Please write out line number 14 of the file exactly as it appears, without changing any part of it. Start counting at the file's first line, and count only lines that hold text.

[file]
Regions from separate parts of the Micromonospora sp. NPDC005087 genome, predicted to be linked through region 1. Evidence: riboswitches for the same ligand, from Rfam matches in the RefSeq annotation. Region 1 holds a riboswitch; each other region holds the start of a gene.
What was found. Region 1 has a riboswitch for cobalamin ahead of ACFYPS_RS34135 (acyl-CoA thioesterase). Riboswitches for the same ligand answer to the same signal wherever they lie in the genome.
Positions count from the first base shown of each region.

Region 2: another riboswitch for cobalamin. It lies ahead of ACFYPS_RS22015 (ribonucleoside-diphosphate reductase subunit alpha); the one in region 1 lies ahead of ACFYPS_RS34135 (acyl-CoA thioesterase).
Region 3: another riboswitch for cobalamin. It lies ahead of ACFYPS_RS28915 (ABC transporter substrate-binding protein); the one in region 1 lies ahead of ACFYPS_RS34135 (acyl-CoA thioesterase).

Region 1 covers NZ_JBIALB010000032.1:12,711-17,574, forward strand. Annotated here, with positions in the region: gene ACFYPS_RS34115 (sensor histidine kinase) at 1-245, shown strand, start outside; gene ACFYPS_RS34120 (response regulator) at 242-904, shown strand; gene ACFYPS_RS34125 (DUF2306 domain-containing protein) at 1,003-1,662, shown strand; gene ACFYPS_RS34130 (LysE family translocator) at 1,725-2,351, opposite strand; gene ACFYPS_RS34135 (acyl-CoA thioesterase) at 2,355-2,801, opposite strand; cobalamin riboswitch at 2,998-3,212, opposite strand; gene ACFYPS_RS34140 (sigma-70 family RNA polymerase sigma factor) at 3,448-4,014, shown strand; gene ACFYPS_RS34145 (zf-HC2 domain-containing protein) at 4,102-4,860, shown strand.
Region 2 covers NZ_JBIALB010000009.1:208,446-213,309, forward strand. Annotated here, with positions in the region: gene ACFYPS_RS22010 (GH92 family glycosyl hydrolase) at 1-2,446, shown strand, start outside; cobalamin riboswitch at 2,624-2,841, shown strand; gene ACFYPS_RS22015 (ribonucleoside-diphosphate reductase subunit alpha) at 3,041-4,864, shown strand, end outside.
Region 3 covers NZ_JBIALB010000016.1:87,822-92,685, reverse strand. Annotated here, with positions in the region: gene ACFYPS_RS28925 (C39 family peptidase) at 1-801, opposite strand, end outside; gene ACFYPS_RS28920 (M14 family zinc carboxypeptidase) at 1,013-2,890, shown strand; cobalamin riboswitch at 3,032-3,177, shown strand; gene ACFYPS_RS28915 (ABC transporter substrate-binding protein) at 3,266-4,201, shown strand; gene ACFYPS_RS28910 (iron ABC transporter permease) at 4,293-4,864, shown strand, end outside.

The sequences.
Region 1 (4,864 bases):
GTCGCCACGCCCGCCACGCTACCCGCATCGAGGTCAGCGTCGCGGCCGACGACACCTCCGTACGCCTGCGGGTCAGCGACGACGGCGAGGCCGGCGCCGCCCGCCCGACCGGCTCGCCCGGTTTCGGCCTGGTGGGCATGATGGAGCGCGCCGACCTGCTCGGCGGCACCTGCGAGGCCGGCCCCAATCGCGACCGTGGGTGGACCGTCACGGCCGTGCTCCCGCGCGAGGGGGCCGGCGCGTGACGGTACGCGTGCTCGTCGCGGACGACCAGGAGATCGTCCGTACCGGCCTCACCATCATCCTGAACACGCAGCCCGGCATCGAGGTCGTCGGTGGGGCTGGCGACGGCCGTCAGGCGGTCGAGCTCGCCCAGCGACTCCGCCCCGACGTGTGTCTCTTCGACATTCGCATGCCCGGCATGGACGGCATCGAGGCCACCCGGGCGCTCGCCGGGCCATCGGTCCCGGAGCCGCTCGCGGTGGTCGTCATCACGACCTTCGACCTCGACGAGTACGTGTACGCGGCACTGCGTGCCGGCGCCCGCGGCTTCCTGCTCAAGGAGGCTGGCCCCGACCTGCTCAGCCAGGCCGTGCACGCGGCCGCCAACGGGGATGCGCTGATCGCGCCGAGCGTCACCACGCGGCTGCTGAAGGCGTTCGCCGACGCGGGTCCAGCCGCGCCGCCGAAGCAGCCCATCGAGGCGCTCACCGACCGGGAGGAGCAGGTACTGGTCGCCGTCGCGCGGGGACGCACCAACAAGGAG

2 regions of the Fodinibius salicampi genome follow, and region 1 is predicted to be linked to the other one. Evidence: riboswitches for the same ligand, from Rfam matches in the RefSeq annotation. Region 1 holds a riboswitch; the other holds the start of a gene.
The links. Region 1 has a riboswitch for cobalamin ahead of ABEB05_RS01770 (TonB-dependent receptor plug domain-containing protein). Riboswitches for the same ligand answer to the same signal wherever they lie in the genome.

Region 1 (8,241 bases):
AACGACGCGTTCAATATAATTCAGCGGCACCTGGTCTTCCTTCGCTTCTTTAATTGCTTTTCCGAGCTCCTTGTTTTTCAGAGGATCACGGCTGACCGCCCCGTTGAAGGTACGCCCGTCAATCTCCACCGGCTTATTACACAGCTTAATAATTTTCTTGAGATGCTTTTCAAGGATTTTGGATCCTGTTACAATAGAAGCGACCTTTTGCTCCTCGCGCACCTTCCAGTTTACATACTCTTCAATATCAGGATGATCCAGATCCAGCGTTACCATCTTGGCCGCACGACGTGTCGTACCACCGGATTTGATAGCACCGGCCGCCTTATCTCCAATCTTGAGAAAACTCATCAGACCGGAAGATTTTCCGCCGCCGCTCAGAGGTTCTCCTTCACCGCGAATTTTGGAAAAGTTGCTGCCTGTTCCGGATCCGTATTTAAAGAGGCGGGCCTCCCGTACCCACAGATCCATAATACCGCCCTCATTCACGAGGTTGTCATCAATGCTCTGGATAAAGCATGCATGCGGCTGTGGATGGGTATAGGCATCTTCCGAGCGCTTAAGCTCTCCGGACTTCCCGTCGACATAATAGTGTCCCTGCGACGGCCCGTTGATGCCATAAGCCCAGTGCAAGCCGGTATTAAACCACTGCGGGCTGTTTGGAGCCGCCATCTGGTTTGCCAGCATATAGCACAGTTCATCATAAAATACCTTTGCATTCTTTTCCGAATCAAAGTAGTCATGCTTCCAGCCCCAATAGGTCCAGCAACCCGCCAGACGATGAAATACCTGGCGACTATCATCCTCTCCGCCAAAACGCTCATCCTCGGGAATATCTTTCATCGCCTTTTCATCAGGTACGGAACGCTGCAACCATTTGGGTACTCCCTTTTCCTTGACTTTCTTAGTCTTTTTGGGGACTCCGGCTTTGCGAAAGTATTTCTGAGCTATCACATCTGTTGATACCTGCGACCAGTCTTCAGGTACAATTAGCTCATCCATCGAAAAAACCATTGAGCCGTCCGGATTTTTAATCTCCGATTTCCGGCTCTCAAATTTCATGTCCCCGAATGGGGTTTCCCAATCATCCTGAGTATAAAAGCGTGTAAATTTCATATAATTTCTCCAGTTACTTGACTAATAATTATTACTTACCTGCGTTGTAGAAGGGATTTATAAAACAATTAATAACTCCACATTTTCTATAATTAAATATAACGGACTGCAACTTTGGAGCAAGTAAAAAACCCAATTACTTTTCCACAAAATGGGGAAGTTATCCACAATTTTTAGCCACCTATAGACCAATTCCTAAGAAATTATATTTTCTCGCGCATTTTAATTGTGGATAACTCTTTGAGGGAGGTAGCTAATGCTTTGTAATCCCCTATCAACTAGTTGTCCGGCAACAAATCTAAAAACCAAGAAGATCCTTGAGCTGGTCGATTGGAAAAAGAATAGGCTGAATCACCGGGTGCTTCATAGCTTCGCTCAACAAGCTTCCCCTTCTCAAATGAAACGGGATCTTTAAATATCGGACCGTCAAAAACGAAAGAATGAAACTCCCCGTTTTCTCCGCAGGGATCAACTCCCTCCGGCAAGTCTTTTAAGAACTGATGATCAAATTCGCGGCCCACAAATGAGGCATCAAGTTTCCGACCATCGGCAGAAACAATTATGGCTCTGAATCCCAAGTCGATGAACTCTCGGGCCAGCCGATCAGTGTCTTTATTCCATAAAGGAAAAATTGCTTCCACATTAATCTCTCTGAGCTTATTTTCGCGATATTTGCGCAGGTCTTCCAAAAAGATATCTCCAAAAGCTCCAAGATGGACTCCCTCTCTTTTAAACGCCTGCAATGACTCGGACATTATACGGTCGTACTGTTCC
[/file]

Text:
Region 1 (8,241 bases):